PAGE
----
That brings us to The Avengers. I remember being ridiculously tickled by Joss Whedon’s script when I saw this in the theaters. (Has Joss Whedon been officially canceled for his bad behavior on the Buffy set?)

The humor stands the test of time.

I also remember being confused by the plot. There was a great deal of character soup and the enemies came out of nowhere.

Watching the series in this order certainly solves those particular problems. The movie is still funny, but also ridiculously long. It took three days for us to get through it.

The movie made so much more sense now, and I look forward to the next on the list, Iron Man 3.

As for my title, at the end of The Avengers, Tony asks the team if they can go for shawarma. The very last scene, after the traditional teaser for the next movie, is the group eating silently at a table at a restaurant called Shawarma Palace as the owners clean up after the big end fight.

Movie review: revisiting the original ‘Iron Man’ movie

As mentioned earlier, the teenager and I started watching the Marvel movies in chronological order, the order that the story occurred in.

Today we revisited Iron Man. Now this is one of my favorites— Robert Downey Jr.’s performance is legendary, his taste in classic hard rock impeccable, and moving the story into the modern Afghanistan war is classic.

So, in trying to watch these in story order, I have to ask if the chronology stays so disparate.

Captain America debuts in World War II. Captain Marvel follows in the 1990s— so fifty years later. And now Iron Man jumps another twenty years to circa 2010.

But so far, the movies pass quickly and painlessly. I still prefer D.C.

Review: A Marvel Challenge

First, an update for my regular followers:

  • Dr. Anna Williams of the My Gothic Dissertation responded to the link I sent her of my review of her magnificent podcast. She also commented that some of my interest (cats, photography), she also enjoyed.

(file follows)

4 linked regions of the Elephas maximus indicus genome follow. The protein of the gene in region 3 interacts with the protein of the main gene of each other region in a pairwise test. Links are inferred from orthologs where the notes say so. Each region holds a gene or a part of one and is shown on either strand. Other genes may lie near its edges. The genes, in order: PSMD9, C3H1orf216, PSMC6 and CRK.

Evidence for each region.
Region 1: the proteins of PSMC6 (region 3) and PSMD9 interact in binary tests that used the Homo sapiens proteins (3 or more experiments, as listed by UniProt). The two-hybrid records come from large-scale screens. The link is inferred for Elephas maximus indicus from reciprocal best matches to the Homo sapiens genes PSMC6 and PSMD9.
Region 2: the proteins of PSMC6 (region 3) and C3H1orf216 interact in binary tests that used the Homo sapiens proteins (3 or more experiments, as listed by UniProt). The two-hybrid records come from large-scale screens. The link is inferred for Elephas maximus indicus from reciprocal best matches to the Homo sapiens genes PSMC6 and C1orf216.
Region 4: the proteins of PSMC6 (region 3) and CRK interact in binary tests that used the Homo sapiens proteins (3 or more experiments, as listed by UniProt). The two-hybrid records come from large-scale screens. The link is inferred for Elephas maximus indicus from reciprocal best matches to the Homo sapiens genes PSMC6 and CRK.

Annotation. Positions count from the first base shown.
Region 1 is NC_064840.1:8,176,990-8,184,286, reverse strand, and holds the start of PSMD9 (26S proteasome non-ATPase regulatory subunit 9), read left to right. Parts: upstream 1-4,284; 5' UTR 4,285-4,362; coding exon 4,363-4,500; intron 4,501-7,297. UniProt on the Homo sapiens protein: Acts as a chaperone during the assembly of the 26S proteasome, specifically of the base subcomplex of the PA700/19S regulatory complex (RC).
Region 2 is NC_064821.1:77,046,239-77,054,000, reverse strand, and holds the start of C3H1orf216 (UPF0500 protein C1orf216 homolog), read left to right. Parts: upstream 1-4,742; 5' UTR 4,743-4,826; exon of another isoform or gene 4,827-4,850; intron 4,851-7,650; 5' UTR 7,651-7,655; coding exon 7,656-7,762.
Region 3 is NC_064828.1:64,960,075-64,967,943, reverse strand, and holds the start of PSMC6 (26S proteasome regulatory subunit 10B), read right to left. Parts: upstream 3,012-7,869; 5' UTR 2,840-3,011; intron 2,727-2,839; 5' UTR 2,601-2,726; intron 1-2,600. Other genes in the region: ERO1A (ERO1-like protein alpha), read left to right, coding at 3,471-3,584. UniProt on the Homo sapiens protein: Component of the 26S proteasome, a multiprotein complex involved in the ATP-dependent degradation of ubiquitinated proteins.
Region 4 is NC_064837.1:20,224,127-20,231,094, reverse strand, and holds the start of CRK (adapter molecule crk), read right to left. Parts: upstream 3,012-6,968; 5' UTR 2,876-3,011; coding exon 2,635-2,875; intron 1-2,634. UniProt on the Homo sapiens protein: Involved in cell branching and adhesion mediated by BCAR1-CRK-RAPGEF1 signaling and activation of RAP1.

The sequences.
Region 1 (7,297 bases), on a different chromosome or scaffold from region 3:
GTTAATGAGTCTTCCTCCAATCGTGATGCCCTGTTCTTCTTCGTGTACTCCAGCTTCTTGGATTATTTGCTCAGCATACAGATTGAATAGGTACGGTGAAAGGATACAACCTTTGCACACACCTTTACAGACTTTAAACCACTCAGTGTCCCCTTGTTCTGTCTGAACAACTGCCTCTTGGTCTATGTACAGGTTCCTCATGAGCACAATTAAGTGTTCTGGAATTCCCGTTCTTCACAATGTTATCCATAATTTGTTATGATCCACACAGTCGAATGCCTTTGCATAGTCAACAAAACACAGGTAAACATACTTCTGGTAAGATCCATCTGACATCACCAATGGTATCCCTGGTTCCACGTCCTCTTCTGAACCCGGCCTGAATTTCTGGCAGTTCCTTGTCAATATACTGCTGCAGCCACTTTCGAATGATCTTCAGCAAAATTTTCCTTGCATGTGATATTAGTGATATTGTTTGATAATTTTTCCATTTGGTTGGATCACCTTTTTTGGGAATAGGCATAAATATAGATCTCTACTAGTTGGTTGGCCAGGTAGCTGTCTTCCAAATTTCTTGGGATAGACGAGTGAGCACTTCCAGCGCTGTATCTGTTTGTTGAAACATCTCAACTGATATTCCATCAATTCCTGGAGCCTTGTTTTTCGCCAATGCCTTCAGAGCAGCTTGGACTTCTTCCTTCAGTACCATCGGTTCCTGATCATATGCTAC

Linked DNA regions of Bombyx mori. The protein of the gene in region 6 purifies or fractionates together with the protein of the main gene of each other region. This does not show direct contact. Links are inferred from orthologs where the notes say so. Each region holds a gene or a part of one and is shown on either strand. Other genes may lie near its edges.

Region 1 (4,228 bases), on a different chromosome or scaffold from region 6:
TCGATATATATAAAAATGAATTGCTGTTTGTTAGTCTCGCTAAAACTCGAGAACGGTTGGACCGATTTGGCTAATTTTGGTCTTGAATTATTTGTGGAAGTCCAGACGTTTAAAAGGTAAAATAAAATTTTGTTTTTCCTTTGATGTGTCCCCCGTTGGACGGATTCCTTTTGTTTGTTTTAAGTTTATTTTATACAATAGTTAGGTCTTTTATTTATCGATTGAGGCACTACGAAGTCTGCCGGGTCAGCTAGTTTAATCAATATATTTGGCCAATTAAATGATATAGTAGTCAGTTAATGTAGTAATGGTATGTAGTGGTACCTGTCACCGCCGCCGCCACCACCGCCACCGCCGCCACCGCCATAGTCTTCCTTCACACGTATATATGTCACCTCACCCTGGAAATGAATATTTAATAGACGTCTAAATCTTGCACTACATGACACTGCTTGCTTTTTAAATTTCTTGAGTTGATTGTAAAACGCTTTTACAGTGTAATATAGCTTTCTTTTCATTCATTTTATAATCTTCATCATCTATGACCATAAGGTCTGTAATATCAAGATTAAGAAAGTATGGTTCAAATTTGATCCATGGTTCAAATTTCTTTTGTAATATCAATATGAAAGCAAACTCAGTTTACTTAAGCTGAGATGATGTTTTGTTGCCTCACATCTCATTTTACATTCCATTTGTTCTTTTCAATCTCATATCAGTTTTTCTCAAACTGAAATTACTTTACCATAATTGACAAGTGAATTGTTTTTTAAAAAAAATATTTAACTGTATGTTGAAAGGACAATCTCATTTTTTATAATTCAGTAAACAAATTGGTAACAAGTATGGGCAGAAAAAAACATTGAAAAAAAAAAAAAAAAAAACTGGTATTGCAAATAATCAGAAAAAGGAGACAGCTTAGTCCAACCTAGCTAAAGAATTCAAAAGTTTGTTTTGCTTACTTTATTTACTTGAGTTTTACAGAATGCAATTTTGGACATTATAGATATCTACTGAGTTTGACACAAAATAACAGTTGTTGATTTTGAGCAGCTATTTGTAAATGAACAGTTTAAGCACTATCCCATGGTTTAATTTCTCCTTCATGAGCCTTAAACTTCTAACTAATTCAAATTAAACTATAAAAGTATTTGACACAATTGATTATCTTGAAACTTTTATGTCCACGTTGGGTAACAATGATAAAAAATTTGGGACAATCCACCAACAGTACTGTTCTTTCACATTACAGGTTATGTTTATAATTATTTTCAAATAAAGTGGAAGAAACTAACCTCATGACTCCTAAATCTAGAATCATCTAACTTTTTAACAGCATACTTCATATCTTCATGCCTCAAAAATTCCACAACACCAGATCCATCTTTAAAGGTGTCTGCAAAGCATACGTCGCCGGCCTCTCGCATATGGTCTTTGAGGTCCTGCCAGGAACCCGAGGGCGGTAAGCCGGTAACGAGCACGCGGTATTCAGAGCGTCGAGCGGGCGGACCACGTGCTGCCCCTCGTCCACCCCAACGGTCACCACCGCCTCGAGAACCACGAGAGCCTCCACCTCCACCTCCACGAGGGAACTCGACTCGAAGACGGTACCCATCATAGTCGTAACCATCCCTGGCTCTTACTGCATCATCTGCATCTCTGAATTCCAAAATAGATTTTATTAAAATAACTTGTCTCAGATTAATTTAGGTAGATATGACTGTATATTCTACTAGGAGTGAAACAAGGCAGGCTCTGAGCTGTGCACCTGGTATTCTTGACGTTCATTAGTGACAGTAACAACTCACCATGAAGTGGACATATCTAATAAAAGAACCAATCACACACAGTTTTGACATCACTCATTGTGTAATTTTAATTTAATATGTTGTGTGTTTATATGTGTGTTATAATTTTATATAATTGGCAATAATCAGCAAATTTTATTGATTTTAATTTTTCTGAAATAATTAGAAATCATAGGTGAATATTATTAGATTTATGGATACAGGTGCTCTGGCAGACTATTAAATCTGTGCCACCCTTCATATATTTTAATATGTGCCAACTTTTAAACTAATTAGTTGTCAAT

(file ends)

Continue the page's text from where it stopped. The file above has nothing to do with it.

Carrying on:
• My hip and spine and leg are, I believe, not in pain today, just incredibly stiff.
  • We received our first snow last night, a fluffy white four inches. The teenager has her first and only snow day of the season— as the school district has proclaimed that any further inclement weather closings will be remote instruction days. “Baby Dog” F. Bean Barker refused to go out into the snow.
  • Our foster pride through our volunteer work with Feline Urban Rescue and Rehab is “down by two” as Mama Danu of the Celtic Pride and former community cat Georgie are in local pet store habitats. Danu is at Pet Supplies Plus in Bethlehem Township and Georgie is at Chaar in Forks Township. Georgie tends to be vocal and melodramatic but she’s adorable… this is her playing fetch yesterday before we took her to Chaar: YouTube video of Georgie.
Danu
  • Nala, my naughty Goffin’s cockatoo, celebrated her gotcha-versary this week. She has now been with me two years. She will be six years old next month. This is her most recent YouTube video, featuring our tripod, cancer-surviving cat Opie. This was her first video with me.
  • I am editing both Not an Able-Bodied White Man with Money, Parisian Phoenix’s first non-fiction book, and my third novel, Recovery. I am also trying to write the fourth novel, Road Trip, my werewolf Bildungsroman. That is very slow going and making me nervous.
  • And I think, while I was out sick having my hip tended to, there was a mandatory overtime dictate at work. I think I’ll have to squeeze eight more hours into my work week before Jan. 16— which means I will either have to work 12 hours a day (5 a.m. to 5 p.m.) or somehow squeeze 8 hours into Thursday, Friday & Saturday. I have an 11 a.m. appointment Thursday, three doctors appointments Friday and the warehouse is only open for a 6:30 to 10:30 a.m. shift Saturday. Because, of course, Saturday I have no plans.

On to the Movies…

A few days ago, I mentioned to the teenager that it might be fun to watch the Marvel movies in chronological order of how they supposedly happened. I haven’t seen most of them. We decided to use this list as reference: The Wrap.

We watched Captain America: The First Avenger (which I have seen) on Wednesday. I’ve always enjoyed this movie. I wouldn’t call it a good movie, but I love the goodness in Captain America’s motivations and the mix of history, mythology and comic book nonsense.

Last night we started Captain Marvel, which I have not seen but I do remember some controversy about Captain Marvel being a woman in the movie.

We have not finished it, as life happened, but I am thoroughly enjoying reliving the 1990s and seeing a young Nick Fury. Even more fun is seeing my daughter react to the nineties.